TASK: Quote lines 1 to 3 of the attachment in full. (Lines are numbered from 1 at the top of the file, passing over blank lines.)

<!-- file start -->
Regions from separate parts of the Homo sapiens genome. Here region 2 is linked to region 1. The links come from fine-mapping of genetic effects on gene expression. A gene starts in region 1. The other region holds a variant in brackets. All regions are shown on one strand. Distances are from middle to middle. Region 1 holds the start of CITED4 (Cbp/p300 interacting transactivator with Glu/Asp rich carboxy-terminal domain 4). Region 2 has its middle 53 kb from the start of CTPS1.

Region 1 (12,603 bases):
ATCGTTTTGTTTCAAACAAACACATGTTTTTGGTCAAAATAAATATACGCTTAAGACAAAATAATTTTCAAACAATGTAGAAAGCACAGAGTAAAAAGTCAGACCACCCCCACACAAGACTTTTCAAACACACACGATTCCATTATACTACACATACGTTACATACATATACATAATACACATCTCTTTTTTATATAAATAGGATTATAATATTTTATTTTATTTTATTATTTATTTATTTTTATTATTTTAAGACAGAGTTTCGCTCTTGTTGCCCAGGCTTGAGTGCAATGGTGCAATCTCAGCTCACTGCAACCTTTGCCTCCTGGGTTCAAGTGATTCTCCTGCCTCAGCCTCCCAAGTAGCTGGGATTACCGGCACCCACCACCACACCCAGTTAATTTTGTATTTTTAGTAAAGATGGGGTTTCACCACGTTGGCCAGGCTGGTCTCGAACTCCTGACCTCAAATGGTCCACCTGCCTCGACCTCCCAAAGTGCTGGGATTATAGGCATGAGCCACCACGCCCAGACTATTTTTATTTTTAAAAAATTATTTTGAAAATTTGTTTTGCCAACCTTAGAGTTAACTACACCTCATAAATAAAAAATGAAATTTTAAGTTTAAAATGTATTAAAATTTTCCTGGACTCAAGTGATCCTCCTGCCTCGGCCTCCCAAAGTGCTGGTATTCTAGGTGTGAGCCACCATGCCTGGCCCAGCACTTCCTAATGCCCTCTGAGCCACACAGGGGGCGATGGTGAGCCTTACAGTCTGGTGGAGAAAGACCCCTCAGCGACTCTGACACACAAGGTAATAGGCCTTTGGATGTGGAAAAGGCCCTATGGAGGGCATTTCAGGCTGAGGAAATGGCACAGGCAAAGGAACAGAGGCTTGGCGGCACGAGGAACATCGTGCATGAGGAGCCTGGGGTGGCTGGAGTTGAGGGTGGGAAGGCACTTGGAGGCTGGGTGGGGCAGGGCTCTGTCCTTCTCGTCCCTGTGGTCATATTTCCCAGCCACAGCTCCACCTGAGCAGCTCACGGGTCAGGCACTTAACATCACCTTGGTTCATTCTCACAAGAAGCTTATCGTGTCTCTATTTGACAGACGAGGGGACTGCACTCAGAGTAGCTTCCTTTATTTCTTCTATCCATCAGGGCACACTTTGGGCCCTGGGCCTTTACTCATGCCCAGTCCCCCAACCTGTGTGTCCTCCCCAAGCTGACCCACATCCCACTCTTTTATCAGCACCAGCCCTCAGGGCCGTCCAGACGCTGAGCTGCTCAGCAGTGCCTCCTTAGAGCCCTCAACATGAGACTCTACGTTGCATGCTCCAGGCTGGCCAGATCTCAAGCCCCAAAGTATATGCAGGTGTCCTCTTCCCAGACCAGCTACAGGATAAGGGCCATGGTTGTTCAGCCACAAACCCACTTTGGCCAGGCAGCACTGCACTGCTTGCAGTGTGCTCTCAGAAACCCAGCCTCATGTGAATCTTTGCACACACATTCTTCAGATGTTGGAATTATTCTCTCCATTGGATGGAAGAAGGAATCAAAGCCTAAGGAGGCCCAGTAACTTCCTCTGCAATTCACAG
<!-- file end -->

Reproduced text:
Regions from separate parts of the Homo sapiens genome. Here region 2 is linked to region 1. The links come from fine-mapping of genetic effects on gene expression. A gene starts in region 1. The other region holds a variant in brackets. All regions are shown on one strand. Distances are from middle to middle. Region 1 holds the start of CITED4 (Cbp/p300 interacting transactivator with Glu/Asp rich carboxy-terminal domain 4). Region 2 has its middle 53 kb from the start of CTPS1.

Region 1 (12,603 bases):
ATCGTTTTGTTTCAAACAAACACATGTTTTTGGTCAAAATAAATATACGCTTAAGACAAAATAATTTTCAAACAATGTAGAAAGCACAGAGTAAAAAGTCAGACCACCCCCACACAAGACTTTTCAAACACACACGATTCCATTATACTACACATACGTTACATACATATACATAATACACATCTCTTTTTTATATAAATAGGATTATAATATTTTATTTTATTTTATTATTTATTTATTTTTATTATTTTAAGACAGAGTTTCGCTCTTGTTGCCCAGGCTTGAGTGCAATGGTGCAATCTCAGCTCACTGCAACCTTTGCCTCCTGGGTTCAAGTGATTCTCCTGCCTCAGCCTCCCAAGTAGCTGGGATTACCGGCACCCACCACCACACCCAGTTAATTTTGTATTTTTAGTAAAGATGGGGTTTCACCACGTTGGCCAGGCTGGTCTCGAACTCCTGACCTCAAATGGTCCACCTGCCTCGACCTCCCAAAGTGCTGGGATTATAGGCATGAGCCACCACGCCCAGACTATTTTTATTTTTAAAAAATTATTTTGAAAATTTGTTTTGCCAACCTTAGAGTTAACTACACCTCATAAATAAAAAATGAAATTTTAAGTTTAAAATGTATTAAAATTTTCCTGGACTCAAGTGATCCTCCTGCCTCGGCCTCCCAAAGTGCTGGTATTCTAGGTGTGAGCCACCATGCCTGGCCCAGCACTTCCTAATGCCCTCTGAGCCACACAGGGGGCGATGGTGAGCCTTACAGTCTGGTGGAGAAAGACCCCTCAGCGACTCTGACACACAAGGTAATAGGCCTTTGGATGTGGAAAAGGCCCTATGGAGGGCATTTCAGGCTGAGGAAATGGCACAGGCAAAGGAACAGAGGCTTGGCGGCACGAGGAACATCGTGCATGAGGAGCCTGGGGTGGCTGGAGTTGAGGGTGGGAAGGCACTTGGAGGCTGGGTGGGGCAGGGCTCTGTCCTTCTCGTCCCTGTGGTCATATTTCCCAGCCACAGCTCCACCTGAGCAGCTCACGGGTCAGGCACTTAACATCACCTTGGTTCATTCTCACAAGAAGCTTATCGTGTCTCTATTTGACAGACGAGGGGACTGCACTCAGAGTAGCTTCCTTTATTTCTTCTATCCATCAGGGCACACTTTGGGCCCTGGGCCTTTACTCATGCCCAGTCCCCCAACCTGTGTGTCCTCCCCAAGCTGACCCACATCCCACTCTTTTATCAGCACCAGCCCTCAGGGCCGTCCAGACGCTGAGCTGCTCAGCAGTGCCTCCTTAGAGCCCTCAACATGAGACTCTACGTTGCATGCTCCAGGCTGGCCAGATCTCAAGCCCCAAAGTATATGCAGGTGTCCTCTTCCCAGACCAGCTACAGGATAAGGGCCATGGTTGTTCAGCCACAAACCCACTTTGGCCAGGCAGCACTGCACTGCTTGCAGTGTGCTCTCAGAAACCCAGCCTCATGTGAATCTTTGCACACACATTCTTCAGATGTTGGAATTATTCTCTCCATTGGATGGAAGAAGGAATCAAAGCCTAAGGAGGCCCAGTAACTTCCTCTGCAATTCACAG